Corporate Legal Accountablity Resource Sheet: Anti-SLAPP Legislation
Last updated on 13 December 2021
Strategic Lawsuits Against Public Participation (SLAPPs) are frequently deployed by companies to silence and harass critics. SLAPPs seek to manipulate the judicial system by masquerading as legitimate legal claims, abusing laws (e.g., on libel/defamation) to target valid and protected speech or protest. Several countries have passed legislation that aims – or can be used – to protect defenders against SLAPPs There are also various proposals for anti-SLAPP legislation in several countries where such protection is currently lacking.
This Resource Sheet provides an overview of Anti-SLAPP laws and itiatives around the world, key messages and recommendations and further reading on the topic.
- Anti-SLAPP Laws and Proposals
In the Americas:
- The public Participation’s State Anti-SLAPP Reference Chart provides up-to date information on US state
In Asia and the Pacific:
- Australian Capital Territory – Protection of Public Participation Act 2008.
- Article 66 of the Law No. 32/2009 on Environmental Protection and Management.
- Article 78 (1) of the Law No. 18/2013 on the Prevention and Eradication of Forest Destruction.
- Section 161/1 of the Criminal Procedure Code (amended in 2019).
- Proposal to introduce anti-SLAPP provisions and amend the General Code of Procedure and Law 906 of 2004, to eradicate judicial or litigious harassment aimed at curtailing the rights to freedom of expression, information and association.
- European Union:
- Protect the Public Watchdogs Across EU: A Proposal for Anti-SLAPP Law by the Coalition Against SLAPPs in Europe (CASE).
- European Commission launches consultation for anti-SLAPPs Directive.
- European Economic and Social Committee’s opinion: “Securing Media Freedom and Diversity in Europe” underlying the necessity of a legal ban on SLAPPs.
- United Kingdom:
- UK Anti-SLAPP Working Group: “Proposals for Procedural Reform” covers judicial guidance, civil procedure reform and and a UK Anti-SLAPP Law
- Foreign Policy Centre’s paper: “On Countering Legal Intimidation and SLAPPs in the UK” exploring legislative and regulatory initiatives to counter SLAPPs, including a potential domestic anti-SLAPP law.
2. Key Messages
- SLAPPs are an abuse of the law, not a legitimate use of the law. Unscrupulous companies abuse existing legal frameworks and laws, such as those on libel and other types of defamation, to pursue expensive and demoralising legal proceedings. SLAPPs are often accompanied by other types of attacks against defenders, in some cases perpetrated by the state, such as intimidation, threats and various forms of judicial harassment, including both civil and criminal legal action.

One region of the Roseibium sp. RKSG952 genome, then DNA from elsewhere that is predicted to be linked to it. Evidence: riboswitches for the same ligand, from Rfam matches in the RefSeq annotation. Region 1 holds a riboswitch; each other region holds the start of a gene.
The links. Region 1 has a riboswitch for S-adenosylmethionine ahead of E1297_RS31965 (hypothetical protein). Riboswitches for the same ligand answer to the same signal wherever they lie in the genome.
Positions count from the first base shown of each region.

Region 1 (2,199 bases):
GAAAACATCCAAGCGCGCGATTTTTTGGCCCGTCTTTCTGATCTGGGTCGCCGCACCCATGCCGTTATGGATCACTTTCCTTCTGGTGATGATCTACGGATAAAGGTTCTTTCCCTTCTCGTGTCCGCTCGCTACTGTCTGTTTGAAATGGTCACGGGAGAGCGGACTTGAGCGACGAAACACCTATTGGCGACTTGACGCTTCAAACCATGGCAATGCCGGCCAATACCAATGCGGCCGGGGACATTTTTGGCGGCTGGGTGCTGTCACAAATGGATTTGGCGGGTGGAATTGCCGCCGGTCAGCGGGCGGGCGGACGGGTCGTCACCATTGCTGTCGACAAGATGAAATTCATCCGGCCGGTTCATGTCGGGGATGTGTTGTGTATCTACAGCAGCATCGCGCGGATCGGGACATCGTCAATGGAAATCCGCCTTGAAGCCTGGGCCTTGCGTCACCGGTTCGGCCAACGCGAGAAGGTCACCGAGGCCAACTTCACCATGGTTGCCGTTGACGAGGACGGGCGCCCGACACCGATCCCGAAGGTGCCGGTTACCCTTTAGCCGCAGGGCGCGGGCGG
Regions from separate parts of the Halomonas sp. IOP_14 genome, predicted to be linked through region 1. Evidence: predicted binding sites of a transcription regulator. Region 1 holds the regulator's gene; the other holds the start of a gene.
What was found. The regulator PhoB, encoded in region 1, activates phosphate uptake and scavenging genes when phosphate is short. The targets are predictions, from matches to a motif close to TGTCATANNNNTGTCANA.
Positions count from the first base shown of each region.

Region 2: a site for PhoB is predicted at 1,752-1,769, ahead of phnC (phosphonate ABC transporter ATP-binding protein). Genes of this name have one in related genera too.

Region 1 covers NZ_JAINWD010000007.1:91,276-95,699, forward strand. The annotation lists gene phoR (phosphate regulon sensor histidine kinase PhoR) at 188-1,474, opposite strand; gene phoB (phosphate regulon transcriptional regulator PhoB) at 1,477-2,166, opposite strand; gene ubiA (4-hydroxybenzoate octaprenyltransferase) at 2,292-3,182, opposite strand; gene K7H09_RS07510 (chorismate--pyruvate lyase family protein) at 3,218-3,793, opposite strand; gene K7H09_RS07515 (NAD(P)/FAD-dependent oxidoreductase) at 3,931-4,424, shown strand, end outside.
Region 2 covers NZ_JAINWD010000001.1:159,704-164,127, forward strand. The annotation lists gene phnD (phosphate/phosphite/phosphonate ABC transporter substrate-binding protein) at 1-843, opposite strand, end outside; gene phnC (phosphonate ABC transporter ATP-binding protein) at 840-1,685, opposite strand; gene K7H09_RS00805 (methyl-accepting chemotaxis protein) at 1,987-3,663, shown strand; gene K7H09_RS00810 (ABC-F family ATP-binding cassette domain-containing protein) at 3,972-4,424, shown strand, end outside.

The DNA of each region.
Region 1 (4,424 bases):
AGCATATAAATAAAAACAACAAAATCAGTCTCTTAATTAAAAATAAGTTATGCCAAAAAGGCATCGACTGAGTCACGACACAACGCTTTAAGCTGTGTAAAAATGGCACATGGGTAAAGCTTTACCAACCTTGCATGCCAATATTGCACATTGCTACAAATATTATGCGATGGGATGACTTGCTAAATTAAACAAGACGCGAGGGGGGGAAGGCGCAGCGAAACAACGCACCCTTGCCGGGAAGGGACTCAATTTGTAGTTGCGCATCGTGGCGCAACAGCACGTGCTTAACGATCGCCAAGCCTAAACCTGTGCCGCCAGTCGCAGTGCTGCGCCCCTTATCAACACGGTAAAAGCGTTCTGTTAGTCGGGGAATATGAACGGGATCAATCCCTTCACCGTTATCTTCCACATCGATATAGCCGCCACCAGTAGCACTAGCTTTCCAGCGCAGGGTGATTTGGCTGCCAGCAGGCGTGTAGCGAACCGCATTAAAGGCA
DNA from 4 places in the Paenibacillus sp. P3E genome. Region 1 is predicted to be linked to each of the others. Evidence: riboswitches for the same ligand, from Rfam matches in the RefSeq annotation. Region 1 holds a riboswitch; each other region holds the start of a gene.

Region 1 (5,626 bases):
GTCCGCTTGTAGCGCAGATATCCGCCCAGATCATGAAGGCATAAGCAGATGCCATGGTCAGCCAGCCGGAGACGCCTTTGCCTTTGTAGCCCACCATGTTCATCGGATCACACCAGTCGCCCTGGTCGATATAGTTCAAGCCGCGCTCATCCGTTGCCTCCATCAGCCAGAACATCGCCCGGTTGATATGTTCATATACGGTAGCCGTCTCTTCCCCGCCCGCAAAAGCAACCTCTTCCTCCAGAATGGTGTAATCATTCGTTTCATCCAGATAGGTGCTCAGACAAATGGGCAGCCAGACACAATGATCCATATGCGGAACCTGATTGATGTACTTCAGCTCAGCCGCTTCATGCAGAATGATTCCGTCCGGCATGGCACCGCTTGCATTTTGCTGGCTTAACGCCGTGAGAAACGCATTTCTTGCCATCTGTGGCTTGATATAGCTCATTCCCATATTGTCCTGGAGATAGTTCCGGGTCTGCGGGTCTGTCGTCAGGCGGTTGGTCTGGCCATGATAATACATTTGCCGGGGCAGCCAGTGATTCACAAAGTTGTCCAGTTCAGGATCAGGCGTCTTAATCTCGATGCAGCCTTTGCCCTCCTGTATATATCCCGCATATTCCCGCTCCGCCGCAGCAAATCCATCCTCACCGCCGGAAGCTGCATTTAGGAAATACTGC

- In order to effectively fight SLAPPs, we need robust legal frameworks that prevent companies from filing SLAPPs in the first place and allow courts to identify, call out and dismiss them as soon as they are filed.
3. Key Recommendations
- Enact anti-SLAPP laws that prohibit SLAPPs and penalise businesses that file these types of cases.
- Ensure that the judiciary is aware of SLAPPs and empowered to take action to dismiss them.
- Provide support to HRDs who are facing SLAPPs and consult them on anti-SLAPPs efforts.
- Engage in discussions regarding public policy on SLAPPs, whenever this is appropriate and supported by local civil society. This includes raising the importance of anti-SLAPP legislation with government bodies.
- Communicate that they expect investee companies will not bring lawsuits with the intention of silencing critics, continuously monitor their use, and act consistently on their findings.
- Refrain from and commit to not using SLAPPs or other forms of judicial harassment to shut down public participation and critical advocacy.
- Communicate that they expect their business partners not to bring SLAPPs with the intention of silencing critics, continuously monitor their use and act consistently on their findings.
- Insurance (and other companies) should commit not to finance SLAPP litigation.
- Law firms should undertake rigorous due diligence to ensure that the cases they take on are not SLAPPs and refrain from representing companies in SLAPP suits against human rights defenders.
Bar Associations should
- Update ethics codes to ensure that SLAPPs are a sanctionable offence, stipulating that lawyers who use these abusive tactics face sanctions and penalties.
Legal Advocates & Civil Society should:
- Where specific anti-SLAPP provisions do not exist use existing legal and constitutional norms on freedom of expression, association, and peaceful assembly to defend against SLAPPs.
- Where anti-SLAPP provisions exist, familiarise themselves with their implications in cases where fundamental rights are impacted.
- Consider filing counter-lawsuits against companies to redress harm caused by SLAPPs and to organise communities and encourage them to assert their rights through legal action.
- Carry out training and awareness building for lawyers and judges to inform them about SLAPPs tactics.
4. Further Reading
From the Resource Centre
- SLAPPs Case Profiles
- SLAPPs Database
- SLAPPs Portal
- SLAPPs Briefings:
- SLAPPed but not Silenced: Defending human rights in the face of legal risks (2021)
- Corporate Legal Accountability Annual Briefing on SLAPPs in Southeast Asia (2020)
- SLAPPs in Southeast Asia: Cases and Recommendations (2020)
- Silencing the Critics: How big polluters try to paralyse environmental and human rights advocacy through the courts (2019)
- Commentary: Anti-SLAPP legislation must outlaw judicial harassment of Human Rights Defenders (2021)
- Greenpeace report on SLAPPs with recommendations on anti-SLAPP measures (2020)
- Greenpeace and over 100 NGOs’ policy paper: Ending Gag Lawsuits in Europe (2020)
- The International Center for Not-for-Profit Law’s report on Protecting Activists from Abusive Litigation (2020)